All women students (Bachelor/Master/PhD) and postdocs of computing and related subjects [1] are invited to enter one of the poster contests during Alice & Eve 2021.

To enter the poster contest, you will have to write a 250 word abstract on the topic of your poster.

Your abstract can be on any computing topic you like, e.g., it can be on a topic from social networking to quantum computing; and from medical image processing to formal verification. If it involves computers, we’re interested. If you aren’t sure what a 250-word abstract looks like, we have some example abstracts here (from the British BCS Lovelace Colloquium).

You will receive instructions about your poster with the acceptance notification e-mail.

[1] We interpret “related subjects” very broadly – we would like to involve everybody in the area of computing in the broadest sense. If you are not sure, drop the organisers an email at and we will probably say yes.

Submit abstract

Poster Selection Committee

The poster selection committee and jury consists of the following members:



Alice & Eve workshop venue is located at Van der Valk Hotel Nijmegen-Lent, Hertog Eduardplein 4, 6663 AN Nijmegen. No matter where you are coming from, it is easy to get to Alice & Eve by your own car, as well as public transportation.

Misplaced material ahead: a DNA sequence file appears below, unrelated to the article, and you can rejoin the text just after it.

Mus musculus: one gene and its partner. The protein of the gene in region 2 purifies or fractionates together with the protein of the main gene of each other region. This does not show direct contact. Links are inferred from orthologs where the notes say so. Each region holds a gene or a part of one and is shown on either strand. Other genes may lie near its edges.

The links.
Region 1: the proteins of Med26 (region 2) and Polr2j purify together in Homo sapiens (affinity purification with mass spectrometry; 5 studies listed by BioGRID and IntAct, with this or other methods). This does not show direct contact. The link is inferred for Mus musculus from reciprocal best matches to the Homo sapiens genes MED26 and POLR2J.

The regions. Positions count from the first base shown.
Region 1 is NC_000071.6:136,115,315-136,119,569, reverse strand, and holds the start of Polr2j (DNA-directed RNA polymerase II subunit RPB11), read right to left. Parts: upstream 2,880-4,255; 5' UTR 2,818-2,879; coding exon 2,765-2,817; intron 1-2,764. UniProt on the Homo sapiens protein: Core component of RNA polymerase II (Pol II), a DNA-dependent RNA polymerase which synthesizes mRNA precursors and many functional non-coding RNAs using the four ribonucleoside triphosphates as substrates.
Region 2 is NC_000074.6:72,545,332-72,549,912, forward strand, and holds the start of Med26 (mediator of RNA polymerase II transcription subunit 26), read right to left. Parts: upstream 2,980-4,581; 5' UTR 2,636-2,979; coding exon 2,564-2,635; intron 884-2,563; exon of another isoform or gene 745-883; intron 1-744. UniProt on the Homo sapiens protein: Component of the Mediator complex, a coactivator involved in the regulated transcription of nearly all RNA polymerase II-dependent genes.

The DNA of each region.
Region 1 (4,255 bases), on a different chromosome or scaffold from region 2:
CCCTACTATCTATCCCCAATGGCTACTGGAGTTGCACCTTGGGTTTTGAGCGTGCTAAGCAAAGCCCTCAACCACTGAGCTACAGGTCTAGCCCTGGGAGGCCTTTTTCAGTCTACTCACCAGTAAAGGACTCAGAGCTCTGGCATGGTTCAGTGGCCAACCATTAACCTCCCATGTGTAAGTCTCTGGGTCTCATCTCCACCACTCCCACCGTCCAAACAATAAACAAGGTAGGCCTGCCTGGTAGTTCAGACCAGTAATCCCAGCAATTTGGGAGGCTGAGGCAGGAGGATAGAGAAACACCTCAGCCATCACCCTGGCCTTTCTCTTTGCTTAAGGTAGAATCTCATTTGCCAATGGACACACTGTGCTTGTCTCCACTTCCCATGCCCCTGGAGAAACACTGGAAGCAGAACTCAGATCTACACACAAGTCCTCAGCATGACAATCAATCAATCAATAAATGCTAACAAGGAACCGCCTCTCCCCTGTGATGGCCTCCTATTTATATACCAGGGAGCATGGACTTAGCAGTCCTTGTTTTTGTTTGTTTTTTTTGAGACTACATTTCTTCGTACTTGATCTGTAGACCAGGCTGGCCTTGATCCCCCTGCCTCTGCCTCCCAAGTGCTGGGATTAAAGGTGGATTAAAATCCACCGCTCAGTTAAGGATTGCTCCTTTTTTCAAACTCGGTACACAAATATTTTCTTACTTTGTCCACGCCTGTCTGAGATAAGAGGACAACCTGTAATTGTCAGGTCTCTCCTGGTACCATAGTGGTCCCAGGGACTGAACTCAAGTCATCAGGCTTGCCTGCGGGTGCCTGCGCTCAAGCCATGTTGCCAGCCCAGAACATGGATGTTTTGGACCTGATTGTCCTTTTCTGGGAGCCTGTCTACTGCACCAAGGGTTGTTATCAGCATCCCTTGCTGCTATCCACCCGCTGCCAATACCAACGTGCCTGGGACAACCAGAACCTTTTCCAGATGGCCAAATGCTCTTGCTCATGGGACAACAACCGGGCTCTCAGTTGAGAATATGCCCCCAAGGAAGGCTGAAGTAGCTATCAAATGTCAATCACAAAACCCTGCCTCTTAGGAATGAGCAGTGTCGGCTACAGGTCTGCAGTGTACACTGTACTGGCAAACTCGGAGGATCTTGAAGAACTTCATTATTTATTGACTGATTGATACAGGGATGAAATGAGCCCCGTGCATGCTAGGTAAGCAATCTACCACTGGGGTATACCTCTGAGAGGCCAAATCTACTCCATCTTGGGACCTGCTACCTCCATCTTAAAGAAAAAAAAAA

Traveling by bus

Alice & Eve workshop venue can be easily reached by bus with routes that pass Arnhem or Nijmegen Central Station. (bus company:

  • From Nijmegen Central Station, take either bus line 13 or 15 to Lent, Station Lent Laauwikstr.
  • From Arnhem Central Station, take bus lines 300, or 331 to the same station.

The Alice & Eve venue is situated in walking distance from this station.

When you enter the bus, check in at the OV chipkaart card reader located near the door. Once you leave the bus do not forget to checkout.

In case you don't have an OV chipkaart, you can buy a single-use one (more information here). The single use OV chipkaart can be purchased from the ticket machines in the train station or in the bus. Since this type of card is topped up when you buy it, you can use it straight away to travel for one trip or 24 hours (unlimited travel for one day).